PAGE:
Casey sat on the Rock. The stone outcrop loomed above Aunt Cill’s house, which loomed above the surrounding forest. To the north, tall fir trees grew, smelling like balsam and comfort. To the south, white oak trees lifted their fluffy June leaves almost as high as the Rock. Up here, Casey could forget her problems. The scents of dusty grass and warm stone brought childhood memories of building secret hideouts underneath sumac trees and blueberry bushes. That’s what I need, thought Casey, a secret hideout.
      She sat in the niche where she and her sister once created fantastic landscapes and stories. A little grass grew there, making a seat where you could watch the sky. Instead of the sky, however, Casey watched an odd green-gray leaf flutter down—and up—and down. Not a leaf; a green-gray butterfly floating among the cedar and sumac trees. She’d never seen a butterfly that color. Maybe they were new to Maine.
    Suddenly, the cedar and sumac bent in a wind. Casey could hear it howling through the forest below. Getting to her feet, she saw the oak and fir trees thrashing like they were in a hurricane. A sumac snapped. But the sky stayed blue, and her frizzy red curls stayed flat with sweaty summer heat.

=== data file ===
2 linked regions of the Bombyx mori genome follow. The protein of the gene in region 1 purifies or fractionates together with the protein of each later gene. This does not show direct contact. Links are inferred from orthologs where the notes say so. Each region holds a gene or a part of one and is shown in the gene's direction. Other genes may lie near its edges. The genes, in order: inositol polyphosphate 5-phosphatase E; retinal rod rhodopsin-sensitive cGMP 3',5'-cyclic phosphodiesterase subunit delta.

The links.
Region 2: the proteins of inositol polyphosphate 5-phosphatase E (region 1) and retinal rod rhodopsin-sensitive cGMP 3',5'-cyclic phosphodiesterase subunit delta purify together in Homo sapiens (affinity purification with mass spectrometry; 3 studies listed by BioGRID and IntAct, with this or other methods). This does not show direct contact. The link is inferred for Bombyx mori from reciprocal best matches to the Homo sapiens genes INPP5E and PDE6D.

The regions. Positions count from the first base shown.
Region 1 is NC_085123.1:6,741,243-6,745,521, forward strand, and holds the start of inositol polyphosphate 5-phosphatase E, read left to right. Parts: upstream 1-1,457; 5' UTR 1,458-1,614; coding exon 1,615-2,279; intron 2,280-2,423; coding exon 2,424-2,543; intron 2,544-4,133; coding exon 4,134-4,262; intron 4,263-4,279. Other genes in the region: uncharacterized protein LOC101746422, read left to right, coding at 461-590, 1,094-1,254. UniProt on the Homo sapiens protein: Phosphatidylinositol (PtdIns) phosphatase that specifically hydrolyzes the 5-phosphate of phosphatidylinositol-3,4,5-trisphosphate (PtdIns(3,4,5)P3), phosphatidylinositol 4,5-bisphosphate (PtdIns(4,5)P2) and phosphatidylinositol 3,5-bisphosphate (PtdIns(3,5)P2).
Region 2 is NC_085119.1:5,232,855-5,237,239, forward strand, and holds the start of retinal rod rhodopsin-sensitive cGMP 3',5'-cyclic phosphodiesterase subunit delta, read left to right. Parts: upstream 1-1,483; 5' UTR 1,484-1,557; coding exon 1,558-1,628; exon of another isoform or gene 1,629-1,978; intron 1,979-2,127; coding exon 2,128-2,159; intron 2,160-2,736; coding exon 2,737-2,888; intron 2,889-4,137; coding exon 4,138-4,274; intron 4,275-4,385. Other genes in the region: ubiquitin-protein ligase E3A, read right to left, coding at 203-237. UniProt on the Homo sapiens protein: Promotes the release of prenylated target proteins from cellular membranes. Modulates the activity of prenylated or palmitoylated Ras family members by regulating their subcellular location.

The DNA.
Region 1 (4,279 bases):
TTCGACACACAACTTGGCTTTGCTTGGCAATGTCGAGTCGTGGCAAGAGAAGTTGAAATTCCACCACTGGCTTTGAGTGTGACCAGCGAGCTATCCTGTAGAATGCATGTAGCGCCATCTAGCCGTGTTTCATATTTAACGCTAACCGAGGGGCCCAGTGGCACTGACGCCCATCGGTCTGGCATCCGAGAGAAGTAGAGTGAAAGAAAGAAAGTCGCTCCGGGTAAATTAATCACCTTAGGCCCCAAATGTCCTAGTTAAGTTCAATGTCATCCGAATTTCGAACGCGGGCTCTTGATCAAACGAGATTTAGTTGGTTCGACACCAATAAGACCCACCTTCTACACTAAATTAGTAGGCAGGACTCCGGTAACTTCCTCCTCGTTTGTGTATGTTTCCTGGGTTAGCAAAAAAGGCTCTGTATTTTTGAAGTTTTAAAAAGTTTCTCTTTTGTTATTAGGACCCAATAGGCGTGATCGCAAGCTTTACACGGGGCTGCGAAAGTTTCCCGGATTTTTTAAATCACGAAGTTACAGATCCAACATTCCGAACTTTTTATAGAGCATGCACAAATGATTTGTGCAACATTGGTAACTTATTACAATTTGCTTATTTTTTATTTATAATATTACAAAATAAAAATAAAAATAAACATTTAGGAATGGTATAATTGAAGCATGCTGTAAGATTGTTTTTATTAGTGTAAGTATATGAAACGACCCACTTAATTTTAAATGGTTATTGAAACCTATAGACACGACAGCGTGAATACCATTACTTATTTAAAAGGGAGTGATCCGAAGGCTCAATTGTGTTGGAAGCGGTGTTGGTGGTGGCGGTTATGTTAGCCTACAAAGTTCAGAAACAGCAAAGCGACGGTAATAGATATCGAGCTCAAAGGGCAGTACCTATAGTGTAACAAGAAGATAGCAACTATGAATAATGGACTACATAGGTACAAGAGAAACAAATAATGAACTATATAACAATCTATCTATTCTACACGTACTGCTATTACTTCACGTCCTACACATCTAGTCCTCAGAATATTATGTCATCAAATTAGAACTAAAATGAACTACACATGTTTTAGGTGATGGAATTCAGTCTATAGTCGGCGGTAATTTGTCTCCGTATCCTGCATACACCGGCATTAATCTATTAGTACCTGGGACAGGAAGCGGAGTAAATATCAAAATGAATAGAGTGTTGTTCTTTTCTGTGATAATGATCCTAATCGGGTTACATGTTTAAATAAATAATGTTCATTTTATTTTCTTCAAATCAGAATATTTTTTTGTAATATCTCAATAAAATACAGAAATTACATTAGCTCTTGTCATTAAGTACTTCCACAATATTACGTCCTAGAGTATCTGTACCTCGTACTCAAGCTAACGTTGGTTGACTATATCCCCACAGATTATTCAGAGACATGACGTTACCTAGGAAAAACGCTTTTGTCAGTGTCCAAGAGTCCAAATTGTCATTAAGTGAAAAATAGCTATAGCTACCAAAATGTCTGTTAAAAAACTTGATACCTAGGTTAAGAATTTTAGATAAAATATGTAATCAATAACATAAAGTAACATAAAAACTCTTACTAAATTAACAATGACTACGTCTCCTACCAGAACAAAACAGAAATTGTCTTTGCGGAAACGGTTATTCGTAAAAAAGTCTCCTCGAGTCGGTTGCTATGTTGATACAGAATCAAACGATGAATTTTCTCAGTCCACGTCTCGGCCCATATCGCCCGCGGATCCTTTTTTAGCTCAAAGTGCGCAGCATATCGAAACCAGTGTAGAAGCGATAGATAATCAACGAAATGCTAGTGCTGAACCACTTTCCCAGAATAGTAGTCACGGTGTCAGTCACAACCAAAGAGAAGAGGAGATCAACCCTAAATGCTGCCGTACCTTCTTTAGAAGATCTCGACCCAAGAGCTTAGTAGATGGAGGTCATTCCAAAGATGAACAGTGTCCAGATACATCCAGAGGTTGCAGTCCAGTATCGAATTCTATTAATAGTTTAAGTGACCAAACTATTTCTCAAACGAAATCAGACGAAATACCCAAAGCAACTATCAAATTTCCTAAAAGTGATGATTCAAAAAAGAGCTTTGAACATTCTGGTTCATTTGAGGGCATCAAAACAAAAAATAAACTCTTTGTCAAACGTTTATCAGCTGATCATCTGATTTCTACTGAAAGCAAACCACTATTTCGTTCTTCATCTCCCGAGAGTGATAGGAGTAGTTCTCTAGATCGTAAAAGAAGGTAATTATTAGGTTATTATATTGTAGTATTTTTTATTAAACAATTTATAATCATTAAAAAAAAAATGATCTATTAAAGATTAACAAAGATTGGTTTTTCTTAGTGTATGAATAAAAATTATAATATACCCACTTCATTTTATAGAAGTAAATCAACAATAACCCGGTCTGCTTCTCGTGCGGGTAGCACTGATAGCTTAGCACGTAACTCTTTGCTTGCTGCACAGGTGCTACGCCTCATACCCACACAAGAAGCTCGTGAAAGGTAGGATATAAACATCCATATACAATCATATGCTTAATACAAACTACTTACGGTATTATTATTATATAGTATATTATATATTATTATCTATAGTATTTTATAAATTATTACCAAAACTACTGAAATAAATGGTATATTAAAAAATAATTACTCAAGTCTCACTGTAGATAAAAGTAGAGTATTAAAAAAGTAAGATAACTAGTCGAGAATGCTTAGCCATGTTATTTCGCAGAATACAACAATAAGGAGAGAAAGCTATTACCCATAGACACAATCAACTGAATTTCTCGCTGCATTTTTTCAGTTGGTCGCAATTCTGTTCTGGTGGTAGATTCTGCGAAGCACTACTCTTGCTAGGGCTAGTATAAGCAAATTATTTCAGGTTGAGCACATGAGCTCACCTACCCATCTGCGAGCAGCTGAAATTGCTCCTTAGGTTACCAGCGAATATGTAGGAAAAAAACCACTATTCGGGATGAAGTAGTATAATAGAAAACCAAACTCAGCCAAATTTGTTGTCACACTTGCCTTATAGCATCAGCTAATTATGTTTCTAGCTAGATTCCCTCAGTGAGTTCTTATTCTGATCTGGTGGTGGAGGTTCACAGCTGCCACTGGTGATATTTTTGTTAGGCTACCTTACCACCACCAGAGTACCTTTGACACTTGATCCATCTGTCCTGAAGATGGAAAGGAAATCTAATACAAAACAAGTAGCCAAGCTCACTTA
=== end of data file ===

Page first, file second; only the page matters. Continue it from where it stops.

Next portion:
And the butterfly kept floating.

  Most people see nothing but trees and grass in the woodlands lining superhighways. But Andrea sees small people, who call themselves the Bokaaj. She is the 13-year-old hero of Siljeea Magic, a fantasy novel that pits affluent 21st century culture against a world of spells, wisdom, and power struggles.

  Andrea is tossed into s series of adventures that wreck her grades, mess up her health, and almost tear her family apart.

Print Version on Amazon!, Or e-mail me, judith (at)

SILJEEA MAGIC is published by Black Rose Writing. On Amazon, both print and Kindle. Or e-mail me: judith (at)


Miskin stood at the Gate.

Above her, the wall stretched higher than two men standing. It wound to the west and east as far as Miskin could see. No one could get into the Dry Country unless they hiked many leagues  to the end of the wall. If anyone could be stupid enough to go all the way around just to avoid paying a Guide, they deserved their fate--to be lost in the Dry forever.

Miskin had always wanted to cross the Dry Country, to see it change shape as she walked across it, to feel its strange visions. Now she'd saved enough coin to sign up for a journey with a Guide. Guides could find their way through the shifting landscape. Guides could lead travelers through the Dry to the endless possibilities of Mairewald, Mairport, and the unimaginable ocean.

Judith Pratt, Writer